Stevenson savours stretch run of five-year career with Griffins team aiming to clinch playoff spot

Mckenna Stevenson accomplished the rare feat last season of becoming the only middle in the conference to lead her team in kills. And she might do it again in this, her final season - leading the Griffins in kills entering weekend action against Alberta (Robert Antoniuk photo).
Mckenna Stevenson accomplished the rare feat last season of becoming the only middle in the conference to lead her team in kills. And she might do it again in this, her final season - leading the Griffins in kills entering weekend action against Alberta (Robert Antoniuk photo).

Jefferson Hagen, MacEwan Athletics

EDMONTON – As the weeks wind down to the end of her MacEwan Griffins women's volleyball career, Mckenna Stevenson is trying to enjoy every moment.

Her five-year journey has been filled with highs like making the Canada West All-Rookie team in 2016 and lows like missing the playoffs on a sets won/sets lost tiebreaker last season.

One thing for sure: being a Griffin is something she will have a badge of honour for a long time after she soon graduates from MacEwan with a Bachelor of Arts in psychology with a minor in biology.

"It's been a little bit of a roller-coaster," she said. "I wouldn't trade anything that's happened for the world. It's been awesome."

Stevenson is still writing the final chapter to her Griffins' career as the Griffins (11-5) aim to clinch their first Canada West playoff berth in program history. MacEwan hosts cross-town rival Alberta (9-5) on Friday (6 p.m.) and Saturday (5 p.m., both David Atkinson Gym, Canada West TV presented by Co-op).

It stands to be a terrific showdown that could go either way between teams that traded wins over each other in recent exhibition action. Both are in the hunt for a first-round home playoff date, adding to the intrigue.

"It's just the next stepping stone," said MacEwan head coach Ken Briggs, whose team has won nine of its last 10 matches. "I think both offences are two of the more creative ones in the league. It's taken us a long time to get there, but they're always the benchmark. They're disciplined, they're good defensively, they have great athletes, perennial all-stars, but we know we can compete with them.

"We're really excited because we have a home court. And that matters. It's going to be great atmosphere because both teams are in Edmonton. The crowd is going to be really good and supportive of both teams."

Stevenson will be a big key, as always, if the Griffins are to find success. She forms a titanic 1-2 punch in the middle with fellow senior Haley Gilfillan.

"You can't talk about one without the other," said Briggs. "They've grown together and become a dominant force in the middle.

"Having two middles that can play at a high level both offensively and defensively is huge," he added. "Teams might have good blockers. Teams might have a middle that hits a first-tempo ball. But most teams don't have two. For them to have that opportunity since Year 1, you talk about replacing them … this might not happen for another decade when you get two so good at both parts of the game.

"We are even forgetting about their defensive ability Their whole skill-set is special."

That's in part because they're competitive with one another, too.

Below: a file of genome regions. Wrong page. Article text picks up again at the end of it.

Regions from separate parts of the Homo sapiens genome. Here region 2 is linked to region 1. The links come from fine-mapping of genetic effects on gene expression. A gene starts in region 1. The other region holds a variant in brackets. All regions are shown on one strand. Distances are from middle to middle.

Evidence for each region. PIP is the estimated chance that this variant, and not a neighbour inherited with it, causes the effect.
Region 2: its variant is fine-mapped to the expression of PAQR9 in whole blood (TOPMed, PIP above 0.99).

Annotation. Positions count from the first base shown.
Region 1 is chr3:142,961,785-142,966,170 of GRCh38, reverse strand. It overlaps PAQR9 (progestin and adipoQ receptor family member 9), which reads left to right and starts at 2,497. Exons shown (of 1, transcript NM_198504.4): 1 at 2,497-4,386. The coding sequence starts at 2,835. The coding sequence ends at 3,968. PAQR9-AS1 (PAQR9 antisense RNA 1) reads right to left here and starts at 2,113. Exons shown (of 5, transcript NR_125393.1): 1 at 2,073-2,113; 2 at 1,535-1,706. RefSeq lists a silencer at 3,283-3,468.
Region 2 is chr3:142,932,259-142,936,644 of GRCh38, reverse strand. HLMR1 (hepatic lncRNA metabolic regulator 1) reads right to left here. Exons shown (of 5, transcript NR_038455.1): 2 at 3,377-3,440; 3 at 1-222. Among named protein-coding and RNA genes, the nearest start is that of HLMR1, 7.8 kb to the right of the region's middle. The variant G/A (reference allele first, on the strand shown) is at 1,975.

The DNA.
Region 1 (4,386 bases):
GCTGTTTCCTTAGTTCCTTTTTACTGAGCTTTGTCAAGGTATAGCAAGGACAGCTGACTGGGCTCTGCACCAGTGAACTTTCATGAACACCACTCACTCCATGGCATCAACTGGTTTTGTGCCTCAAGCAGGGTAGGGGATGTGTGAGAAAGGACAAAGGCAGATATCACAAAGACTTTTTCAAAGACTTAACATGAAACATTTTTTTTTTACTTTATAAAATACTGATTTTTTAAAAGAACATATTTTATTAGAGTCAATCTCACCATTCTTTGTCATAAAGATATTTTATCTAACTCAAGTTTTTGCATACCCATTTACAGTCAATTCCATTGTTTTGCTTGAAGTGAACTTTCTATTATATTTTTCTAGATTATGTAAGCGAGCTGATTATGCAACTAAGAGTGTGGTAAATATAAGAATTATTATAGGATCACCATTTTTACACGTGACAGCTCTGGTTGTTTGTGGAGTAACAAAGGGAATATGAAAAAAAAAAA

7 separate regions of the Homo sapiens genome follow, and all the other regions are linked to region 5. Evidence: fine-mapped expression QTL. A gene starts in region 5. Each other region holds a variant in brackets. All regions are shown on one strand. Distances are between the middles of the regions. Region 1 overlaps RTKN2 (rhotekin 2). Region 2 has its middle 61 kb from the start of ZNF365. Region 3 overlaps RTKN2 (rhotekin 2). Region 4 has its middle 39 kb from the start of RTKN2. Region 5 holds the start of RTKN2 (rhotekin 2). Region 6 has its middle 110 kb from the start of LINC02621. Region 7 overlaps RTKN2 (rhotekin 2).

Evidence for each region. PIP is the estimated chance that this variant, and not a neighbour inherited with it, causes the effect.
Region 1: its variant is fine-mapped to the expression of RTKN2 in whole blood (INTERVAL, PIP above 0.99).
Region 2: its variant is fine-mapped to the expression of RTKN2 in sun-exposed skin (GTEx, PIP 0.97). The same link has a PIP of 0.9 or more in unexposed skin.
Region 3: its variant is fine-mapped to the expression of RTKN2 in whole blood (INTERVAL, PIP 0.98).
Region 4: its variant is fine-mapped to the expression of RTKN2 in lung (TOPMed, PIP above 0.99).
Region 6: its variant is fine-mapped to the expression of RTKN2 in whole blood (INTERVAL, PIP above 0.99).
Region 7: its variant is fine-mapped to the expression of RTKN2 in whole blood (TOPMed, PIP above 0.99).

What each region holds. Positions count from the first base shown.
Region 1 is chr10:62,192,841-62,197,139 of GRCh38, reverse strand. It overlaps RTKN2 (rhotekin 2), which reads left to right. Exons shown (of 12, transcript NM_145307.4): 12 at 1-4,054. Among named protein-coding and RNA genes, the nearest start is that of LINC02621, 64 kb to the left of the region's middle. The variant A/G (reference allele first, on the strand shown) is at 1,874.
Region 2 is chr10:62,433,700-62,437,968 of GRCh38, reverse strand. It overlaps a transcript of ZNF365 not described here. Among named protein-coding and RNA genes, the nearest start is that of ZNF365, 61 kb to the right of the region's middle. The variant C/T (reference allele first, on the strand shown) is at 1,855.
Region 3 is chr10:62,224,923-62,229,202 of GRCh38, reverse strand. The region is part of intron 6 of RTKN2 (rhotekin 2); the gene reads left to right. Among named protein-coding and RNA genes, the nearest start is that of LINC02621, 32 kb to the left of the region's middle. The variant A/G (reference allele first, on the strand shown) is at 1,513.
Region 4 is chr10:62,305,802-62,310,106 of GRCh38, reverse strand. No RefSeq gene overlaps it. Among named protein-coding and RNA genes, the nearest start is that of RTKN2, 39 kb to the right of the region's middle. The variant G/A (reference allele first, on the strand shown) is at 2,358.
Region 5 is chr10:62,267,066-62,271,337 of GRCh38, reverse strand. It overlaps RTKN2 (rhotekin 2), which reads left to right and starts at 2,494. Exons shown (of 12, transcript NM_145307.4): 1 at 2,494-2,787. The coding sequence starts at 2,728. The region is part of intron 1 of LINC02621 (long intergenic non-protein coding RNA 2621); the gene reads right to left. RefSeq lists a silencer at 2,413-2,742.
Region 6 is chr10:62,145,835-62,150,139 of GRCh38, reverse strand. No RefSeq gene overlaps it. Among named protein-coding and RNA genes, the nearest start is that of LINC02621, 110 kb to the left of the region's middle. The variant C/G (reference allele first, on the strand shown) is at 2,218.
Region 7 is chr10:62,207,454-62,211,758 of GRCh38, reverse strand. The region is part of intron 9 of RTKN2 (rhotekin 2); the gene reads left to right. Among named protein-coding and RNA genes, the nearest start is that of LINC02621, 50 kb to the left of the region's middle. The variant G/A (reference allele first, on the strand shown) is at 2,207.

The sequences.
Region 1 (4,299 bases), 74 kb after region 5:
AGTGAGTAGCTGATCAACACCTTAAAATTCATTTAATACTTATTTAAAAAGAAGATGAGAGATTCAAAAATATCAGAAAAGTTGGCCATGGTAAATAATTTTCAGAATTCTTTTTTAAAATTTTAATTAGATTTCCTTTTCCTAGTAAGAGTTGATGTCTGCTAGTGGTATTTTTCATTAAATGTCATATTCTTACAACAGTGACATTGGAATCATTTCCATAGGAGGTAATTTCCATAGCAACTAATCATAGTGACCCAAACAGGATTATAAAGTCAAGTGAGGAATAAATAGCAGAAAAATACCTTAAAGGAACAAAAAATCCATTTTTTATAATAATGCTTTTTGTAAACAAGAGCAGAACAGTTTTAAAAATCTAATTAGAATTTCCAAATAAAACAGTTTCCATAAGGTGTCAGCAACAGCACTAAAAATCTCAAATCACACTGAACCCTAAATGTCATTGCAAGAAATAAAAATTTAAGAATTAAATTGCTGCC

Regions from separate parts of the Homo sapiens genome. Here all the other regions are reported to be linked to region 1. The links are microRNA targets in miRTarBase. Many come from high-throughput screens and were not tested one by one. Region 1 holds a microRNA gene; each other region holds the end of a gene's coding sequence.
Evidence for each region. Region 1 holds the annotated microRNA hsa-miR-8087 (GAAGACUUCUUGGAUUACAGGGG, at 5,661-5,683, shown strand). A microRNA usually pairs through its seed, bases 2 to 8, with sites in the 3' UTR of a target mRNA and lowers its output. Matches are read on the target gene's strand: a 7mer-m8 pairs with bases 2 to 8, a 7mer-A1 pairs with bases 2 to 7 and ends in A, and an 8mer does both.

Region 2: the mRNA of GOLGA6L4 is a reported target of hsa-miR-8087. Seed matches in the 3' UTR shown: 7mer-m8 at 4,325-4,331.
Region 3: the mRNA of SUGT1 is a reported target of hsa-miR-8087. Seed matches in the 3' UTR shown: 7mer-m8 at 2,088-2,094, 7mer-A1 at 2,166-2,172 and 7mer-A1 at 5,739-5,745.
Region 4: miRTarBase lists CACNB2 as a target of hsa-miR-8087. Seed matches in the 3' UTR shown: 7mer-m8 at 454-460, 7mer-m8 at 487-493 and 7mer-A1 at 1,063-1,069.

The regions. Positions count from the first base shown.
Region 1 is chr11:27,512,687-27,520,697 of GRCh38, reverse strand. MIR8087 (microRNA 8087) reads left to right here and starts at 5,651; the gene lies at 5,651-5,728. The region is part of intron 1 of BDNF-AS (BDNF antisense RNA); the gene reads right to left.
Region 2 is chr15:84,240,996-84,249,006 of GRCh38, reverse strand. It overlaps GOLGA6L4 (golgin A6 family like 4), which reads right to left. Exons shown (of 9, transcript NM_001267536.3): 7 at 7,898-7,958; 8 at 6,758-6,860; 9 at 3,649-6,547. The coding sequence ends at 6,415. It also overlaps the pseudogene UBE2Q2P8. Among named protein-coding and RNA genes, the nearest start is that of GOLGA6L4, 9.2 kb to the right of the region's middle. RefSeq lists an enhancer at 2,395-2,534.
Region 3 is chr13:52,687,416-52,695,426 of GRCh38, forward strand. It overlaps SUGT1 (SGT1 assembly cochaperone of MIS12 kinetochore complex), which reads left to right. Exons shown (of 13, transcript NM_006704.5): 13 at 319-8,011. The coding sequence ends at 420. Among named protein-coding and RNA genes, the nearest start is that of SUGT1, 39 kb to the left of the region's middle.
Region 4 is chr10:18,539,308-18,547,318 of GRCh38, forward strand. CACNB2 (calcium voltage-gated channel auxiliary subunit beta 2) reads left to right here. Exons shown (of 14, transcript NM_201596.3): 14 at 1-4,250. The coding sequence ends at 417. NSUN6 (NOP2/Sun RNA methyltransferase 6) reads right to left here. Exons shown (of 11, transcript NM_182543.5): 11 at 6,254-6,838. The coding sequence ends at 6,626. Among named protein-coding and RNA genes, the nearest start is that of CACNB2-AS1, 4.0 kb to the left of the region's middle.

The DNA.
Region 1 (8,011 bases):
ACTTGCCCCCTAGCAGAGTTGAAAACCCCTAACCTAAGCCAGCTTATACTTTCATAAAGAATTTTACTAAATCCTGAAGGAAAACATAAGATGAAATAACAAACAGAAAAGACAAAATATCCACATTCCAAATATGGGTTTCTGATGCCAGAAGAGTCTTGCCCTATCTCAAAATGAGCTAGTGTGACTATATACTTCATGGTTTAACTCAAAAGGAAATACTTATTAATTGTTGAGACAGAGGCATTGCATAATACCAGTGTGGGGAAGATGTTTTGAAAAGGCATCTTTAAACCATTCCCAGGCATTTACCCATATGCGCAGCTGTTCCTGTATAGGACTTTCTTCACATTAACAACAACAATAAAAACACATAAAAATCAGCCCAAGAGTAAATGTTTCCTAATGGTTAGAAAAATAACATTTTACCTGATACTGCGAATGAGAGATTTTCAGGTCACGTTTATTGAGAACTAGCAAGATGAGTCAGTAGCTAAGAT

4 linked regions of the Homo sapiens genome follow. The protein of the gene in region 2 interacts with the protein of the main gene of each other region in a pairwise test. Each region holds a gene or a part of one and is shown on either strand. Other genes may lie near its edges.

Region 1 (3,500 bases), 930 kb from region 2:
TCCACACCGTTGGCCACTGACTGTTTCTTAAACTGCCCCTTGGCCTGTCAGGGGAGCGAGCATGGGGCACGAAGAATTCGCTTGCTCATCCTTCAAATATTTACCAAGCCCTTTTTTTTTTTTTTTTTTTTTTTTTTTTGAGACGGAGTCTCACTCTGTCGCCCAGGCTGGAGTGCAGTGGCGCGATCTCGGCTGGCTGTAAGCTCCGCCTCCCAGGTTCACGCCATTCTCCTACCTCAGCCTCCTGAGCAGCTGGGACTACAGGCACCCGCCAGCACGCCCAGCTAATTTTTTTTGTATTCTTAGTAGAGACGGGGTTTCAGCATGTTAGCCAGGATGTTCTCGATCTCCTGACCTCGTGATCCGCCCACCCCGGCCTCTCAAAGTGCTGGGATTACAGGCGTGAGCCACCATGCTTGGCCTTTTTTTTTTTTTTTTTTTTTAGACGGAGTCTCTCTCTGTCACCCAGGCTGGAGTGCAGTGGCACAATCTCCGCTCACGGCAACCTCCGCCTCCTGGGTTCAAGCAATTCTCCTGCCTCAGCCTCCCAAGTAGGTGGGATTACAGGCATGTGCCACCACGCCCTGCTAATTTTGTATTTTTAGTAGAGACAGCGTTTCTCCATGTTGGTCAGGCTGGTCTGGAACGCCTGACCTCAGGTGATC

"We've talked about how we're holding each other accountable," said Stevenson. "We are each other's reasons why we're two of the best middles in the league because we like to compete with each other.

"We balance each other out a lot. Her strengths are my weaknesses. My strengths are her weaknesses. We're very even and it's really cool to have her as my comrade at my position."

What Stevenson brings, specifically, is a rare athleticism to the position, allowing her to block and score against middles up to six inches taller than she is. She was the only middle in the conference last season to lead her team in kills and she's in the midst of potentially doing it again, entering the weekend tops on the Griffins with 138 kills through 16 games.

"Just her quickness and her jumping ability has allowed her, as a 5-foot-11 middle, to compete with all the best in our conference," said Briggs. "It is that speed and quickness that she has. She has tremendous offensive skills and her blocking has been as good as anybody's.

"She really has a volleyball mind. She understands the game and where she needs to be, how a game plan makes her better. People notice her offensive ability. She's quite phenomenal in that aspect."

A lot of that has grown with the confidence she gained from the Canada West all-rookie recognition and the prestige of being the first in program history to achieve that feat.

"I saw that I was recognized as an athlete that could play in this league," she said. "It motivated me to do more. I wanted to do more and achieve more. I think I definitely have. Last year, with the stats I had – I was leading the team in kills and that doesn't happen for a middle. It kind of validated that I can do this and I can be one of the top athletes in the league."

It's clear Stevenson will be remembered for a long time at MacEwan and the feeling is mutual. The memories she has of a great time as a Griffin will be with her always.

"It's definitely going to be the highlight of my life for a long time," she said. "I'm always going to be a Griffin, no matter what. I'm going to support the girls in the years to come because we have an amazing program and the girls are very dedicated to what's happening. It's the best time of my life so far."

Fans attending this weekend's games can get in free by bringing a gently-used winter jacket, scarf, mitts or the like as part of the Griffins' coat drive to help Edmontonians in need.